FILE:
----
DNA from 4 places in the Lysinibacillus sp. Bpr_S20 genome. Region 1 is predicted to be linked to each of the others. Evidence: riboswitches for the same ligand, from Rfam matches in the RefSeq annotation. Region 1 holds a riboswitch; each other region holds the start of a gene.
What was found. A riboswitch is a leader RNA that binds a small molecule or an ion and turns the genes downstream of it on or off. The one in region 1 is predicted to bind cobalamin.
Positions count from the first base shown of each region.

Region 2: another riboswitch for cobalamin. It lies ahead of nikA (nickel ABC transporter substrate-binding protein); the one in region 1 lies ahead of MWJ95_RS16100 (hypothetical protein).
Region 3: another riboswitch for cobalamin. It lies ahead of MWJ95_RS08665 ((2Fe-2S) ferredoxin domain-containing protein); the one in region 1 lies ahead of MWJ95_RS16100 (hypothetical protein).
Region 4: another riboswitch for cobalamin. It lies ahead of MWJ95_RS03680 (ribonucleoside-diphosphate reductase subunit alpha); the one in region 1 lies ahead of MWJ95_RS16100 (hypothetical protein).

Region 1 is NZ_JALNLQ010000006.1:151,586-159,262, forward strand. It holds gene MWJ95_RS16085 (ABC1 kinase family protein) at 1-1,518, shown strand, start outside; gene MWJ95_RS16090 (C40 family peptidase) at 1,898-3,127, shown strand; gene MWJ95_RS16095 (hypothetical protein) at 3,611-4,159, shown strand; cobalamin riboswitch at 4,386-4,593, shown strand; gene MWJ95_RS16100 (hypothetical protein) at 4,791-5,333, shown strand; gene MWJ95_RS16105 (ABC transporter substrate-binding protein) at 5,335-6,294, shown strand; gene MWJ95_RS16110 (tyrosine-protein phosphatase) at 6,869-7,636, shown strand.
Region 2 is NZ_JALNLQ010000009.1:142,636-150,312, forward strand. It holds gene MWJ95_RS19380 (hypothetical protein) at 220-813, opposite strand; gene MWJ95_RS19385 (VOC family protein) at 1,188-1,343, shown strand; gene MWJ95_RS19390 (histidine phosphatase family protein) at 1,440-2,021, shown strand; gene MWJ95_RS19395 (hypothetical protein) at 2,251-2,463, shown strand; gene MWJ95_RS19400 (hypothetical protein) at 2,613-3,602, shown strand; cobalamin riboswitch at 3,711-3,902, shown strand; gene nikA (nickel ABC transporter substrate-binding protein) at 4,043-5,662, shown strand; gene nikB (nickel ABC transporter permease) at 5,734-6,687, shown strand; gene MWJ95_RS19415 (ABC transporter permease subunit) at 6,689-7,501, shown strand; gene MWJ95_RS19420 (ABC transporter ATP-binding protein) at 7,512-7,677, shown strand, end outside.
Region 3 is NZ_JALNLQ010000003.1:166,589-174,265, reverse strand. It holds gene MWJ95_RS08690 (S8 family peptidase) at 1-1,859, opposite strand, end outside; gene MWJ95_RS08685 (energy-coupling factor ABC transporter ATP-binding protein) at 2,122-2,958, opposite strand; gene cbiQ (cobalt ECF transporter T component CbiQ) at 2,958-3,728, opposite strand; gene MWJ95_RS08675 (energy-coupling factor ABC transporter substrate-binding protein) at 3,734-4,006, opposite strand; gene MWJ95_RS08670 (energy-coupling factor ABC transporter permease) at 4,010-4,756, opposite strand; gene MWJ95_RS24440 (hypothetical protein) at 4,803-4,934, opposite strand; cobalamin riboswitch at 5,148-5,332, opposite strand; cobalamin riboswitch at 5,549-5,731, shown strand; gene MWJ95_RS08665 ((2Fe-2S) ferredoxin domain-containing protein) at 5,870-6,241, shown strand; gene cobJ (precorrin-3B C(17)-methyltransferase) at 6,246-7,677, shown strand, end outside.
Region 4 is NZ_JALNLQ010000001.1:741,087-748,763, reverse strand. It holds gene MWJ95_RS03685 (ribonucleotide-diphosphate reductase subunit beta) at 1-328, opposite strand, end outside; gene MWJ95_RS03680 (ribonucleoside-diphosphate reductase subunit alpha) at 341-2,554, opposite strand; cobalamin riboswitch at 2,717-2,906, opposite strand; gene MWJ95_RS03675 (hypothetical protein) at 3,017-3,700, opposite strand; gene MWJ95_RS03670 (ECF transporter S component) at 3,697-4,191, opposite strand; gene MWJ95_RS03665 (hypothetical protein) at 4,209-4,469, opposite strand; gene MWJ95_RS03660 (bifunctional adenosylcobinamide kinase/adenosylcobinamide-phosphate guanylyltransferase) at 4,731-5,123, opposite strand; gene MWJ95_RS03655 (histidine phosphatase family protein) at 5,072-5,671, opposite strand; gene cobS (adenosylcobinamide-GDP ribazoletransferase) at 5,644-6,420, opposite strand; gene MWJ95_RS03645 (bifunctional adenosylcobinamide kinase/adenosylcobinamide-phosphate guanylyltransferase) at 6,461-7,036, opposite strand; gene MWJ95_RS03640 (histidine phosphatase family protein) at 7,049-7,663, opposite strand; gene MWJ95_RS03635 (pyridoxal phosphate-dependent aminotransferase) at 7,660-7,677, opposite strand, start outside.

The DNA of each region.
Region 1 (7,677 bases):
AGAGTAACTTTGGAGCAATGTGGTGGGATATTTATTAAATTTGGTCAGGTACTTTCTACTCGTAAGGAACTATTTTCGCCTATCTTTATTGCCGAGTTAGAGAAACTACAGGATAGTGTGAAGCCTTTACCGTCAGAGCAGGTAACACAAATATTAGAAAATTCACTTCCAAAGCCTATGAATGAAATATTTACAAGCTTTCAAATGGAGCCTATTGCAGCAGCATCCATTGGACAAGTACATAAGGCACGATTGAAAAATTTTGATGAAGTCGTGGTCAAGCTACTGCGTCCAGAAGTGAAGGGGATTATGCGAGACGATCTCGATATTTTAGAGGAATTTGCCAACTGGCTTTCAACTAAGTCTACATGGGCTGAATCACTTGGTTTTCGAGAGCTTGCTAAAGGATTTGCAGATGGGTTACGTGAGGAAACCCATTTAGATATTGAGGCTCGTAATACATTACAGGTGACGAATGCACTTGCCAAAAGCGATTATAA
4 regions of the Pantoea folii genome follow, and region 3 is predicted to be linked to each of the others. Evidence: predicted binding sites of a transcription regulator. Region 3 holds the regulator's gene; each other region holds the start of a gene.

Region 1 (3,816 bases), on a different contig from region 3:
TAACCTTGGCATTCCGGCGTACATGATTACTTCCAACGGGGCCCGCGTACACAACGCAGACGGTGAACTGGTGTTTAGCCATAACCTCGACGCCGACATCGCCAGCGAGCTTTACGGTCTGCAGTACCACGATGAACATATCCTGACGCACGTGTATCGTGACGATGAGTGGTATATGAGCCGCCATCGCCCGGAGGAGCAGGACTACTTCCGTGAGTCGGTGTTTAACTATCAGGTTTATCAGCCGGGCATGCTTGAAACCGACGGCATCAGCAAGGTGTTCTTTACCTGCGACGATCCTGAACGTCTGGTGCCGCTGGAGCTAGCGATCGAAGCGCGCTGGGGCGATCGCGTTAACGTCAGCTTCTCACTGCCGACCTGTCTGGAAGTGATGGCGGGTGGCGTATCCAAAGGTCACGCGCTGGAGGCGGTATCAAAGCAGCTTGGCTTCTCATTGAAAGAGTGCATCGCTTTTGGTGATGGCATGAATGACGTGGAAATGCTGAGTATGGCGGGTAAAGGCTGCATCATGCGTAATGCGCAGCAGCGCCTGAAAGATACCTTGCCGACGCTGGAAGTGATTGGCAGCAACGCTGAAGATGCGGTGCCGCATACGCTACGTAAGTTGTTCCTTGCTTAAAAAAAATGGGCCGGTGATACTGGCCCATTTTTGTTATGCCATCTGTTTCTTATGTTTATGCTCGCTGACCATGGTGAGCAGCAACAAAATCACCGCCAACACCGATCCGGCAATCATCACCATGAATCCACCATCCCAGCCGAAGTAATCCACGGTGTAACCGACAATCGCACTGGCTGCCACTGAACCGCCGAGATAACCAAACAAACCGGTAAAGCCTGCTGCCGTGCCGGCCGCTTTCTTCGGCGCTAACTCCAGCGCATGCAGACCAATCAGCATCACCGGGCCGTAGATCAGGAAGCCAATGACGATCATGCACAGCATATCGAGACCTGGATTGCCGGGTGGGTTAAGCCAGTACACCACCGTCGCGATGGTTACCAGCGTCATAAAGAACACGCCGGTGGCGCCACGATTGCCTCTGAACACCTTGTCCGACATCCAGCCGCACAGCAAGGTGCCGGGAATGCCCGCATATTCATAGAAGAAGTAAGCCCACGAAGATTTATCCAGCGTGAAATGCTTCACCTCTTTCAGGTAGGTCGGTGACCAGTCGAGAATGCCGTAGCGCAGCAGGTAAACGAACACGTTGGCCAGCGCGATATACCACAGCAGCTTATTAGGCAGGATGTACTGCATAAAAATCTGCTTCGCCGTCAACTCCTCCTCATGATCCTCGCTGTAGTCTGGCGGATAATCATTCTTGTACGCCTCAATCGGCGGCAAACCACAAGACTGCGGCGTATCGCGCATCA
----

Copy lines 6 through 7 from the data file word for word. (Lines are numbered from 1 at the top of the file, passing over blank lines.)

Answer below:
Region 4: another riboswitch for cobalamin. It lies ahead of MWJ95_RS03680 (ribonucleoside-diphosphate reductase subunit alpha); the one in region 1 lies ahead of MWJ95_RS16100 (hypothetical protein).

Region 1 is NZ_JALNLQ010000006.1:151,586-159,262, forward strand. It holds gene MWJ95_RS16085 (ABC1 kinase family protein) at 1-1,518, shown strand, start outside; gene MWJ95_RS16090 (C40 family peptidase) at 1,898-3,127, shown strand; gene MWJ95_RS16095 (hypothetical protein) at 3,611-4,159, shown strand; cobalamin riboswitch at 4,386-4,593, shown strand; gene MWJ95_RS16100 (hypothetical protein) at 4,791-5,333, shown strand; gene MWJ95_RS16105 (ABC transporter substrate-binding protein) at 5,335-6,294, shown strand; gene MWJ95_RS16110 (tyrosine-protein phosphatase) at 6,869-7,636, shown strand.